Merchants of Death and Nuclear Weapons

by Project Censored
Published: Updated:

The Physicians for Social Responsibility released a study estimating one billion people — one-sixth of the human race — could starve over the decade following a single nuclear detonation.   A key finding was that corn production in the US would decline by an average of 10% for an entire decade, with the most severe decline (20%) in year 5. Another forecast was that increases in food prices would make food inaccessible to hundreds of millions of the world’s poorest The 925 million people in the world who are already chronically malnourished (with a baseline consumption of 1,750 calories or less per day), would be put at risk by a 10% decline in their food consumption.

The International Campaign to Abolish Nuclear Weapons (ICAN), released its 180-page study showing that nuclear-armed nations spend over 100 billion dollars each year assembling new warheads, modernizing old ones, and building ballistic missiles, bombers and submarines to launch them.  The United States still has about 2,500 nuclear weapons deployed and 2,600 more as backup (Rosenthal, 2011). Washington and Moscow account for 90% of all nuclear weapons

Despite a White House pledge to seek a world without nuclear weapons, the 2011 federal budget for nuclear weapons research and development exceeded $7 billion and could (if the Obama administration has its way) exceed $8 billion per year by the end of this decade.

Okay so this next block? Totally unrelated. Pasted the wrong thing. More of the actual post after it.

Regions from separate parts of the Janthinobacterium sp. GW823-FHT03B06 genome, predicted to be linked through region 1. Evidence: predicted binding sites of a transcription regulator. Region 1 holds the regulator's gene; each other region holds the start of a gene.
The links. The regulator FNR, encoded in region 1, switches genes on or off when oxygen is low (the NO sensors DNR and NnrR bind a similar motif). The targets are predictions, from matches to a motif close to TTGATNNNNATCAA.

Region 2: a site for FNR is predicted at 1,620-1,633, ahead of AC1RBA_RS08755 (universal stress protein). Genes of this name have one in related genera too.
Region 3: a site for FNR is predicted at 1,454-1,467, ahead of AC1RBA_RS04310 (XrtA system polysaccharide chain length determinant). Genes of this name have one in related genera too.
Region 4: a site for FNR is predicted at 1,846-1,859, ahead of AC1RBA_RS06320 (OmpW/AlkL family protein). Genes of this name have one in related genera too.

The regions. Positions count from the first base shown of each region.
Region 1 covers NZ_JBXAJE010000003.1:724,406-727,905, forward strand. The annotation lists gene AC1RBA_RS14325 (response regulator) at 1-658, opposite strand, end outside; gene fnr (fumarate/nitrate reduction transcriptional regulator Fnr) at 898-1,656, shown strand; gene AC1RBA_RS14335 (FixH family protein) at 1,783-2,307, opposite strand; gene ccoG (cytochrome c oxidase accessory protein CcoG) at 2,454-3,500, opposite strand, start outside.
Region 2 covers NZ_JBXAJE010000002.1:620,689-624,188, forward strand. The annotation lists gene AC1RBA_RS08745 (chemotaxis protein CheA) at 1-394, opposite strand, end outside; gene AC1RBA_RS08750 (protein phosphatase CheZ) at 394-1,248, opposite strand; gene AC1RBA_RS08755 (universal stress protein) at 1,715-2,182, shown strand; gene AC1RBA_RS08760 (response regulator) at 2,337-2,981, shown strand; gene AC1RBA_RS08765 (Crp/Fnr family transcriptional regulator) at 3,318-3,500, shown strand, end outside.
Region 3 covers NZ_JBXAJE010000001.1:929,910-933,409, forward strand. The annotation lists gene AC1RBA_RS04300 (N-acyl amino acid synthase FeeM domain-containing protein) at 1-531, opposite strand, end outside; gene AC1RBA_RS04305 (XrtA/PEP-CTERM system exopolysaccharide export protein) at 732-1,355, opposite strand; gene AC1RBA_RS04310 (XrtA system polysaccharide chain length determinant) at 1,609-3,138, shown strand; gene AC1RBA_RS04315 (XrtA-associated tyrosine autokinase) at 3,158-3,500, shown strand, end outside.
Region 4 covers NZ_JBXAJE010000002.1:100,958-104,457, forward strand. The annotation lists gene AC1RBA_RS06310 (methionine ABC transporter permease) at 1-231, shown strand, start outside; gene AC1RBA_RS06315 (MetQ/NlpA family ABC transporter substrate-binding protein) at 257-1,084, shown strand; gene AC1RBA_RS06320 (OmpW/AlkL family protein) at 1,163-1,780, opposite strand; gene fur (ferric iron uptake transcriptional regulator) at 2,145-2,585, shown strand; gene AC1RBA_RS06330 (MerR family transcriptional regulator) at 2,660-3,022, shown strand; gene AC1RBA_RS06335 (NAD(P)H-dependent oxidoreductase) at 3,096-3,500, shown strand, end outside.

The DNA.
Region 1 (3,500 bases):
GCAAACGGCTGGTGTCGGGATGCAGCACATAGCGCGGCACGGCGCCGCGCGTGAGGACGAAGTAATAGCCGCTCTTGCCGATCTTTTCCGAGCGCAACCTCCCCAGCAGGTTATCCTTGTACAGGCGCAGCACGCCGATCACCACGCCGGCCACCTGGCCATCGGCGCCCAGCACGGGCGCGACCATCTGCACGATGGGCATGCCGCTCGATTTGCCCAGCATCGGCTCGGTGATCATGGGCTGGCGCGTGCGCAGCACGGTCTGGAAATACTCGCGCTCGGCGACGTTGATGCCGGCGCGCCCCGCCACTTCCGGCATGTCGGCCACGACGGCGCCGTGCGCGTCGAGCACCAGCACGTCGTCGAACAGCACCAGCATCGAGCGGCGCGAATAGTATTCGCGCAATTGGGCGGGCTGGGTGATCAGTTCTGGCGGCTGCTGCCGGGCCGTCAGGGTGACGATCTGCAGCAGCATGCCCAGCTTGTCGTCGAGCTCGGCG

Nuclear-armed nations spend over 100 billion dollars each year on their weapons programs. The institutions most heavily involved in financing nuclear arms makers include Bank of America, BlackRock and JP Morgan Chase in the United States; BNP Paribas in France; Allianz and Deutsche Bank in Germany; Mistubishi UJF Financial in Japan; BBVA and Banco Santander in Spain; Credit Suisse and UBS in Switzerland; and Barclays, HSBC, Lloyds and Royal Bank of Scotland in Britain.

Source:  Marc Pilisuk, “Occupying the Merchants of Death,” 

Project Censored, November 22, 2012


Student Researcher: Jessica Eccles, Sonoma State University
Faculty Evaluator: Peter Phillips PhD, Sonoma State University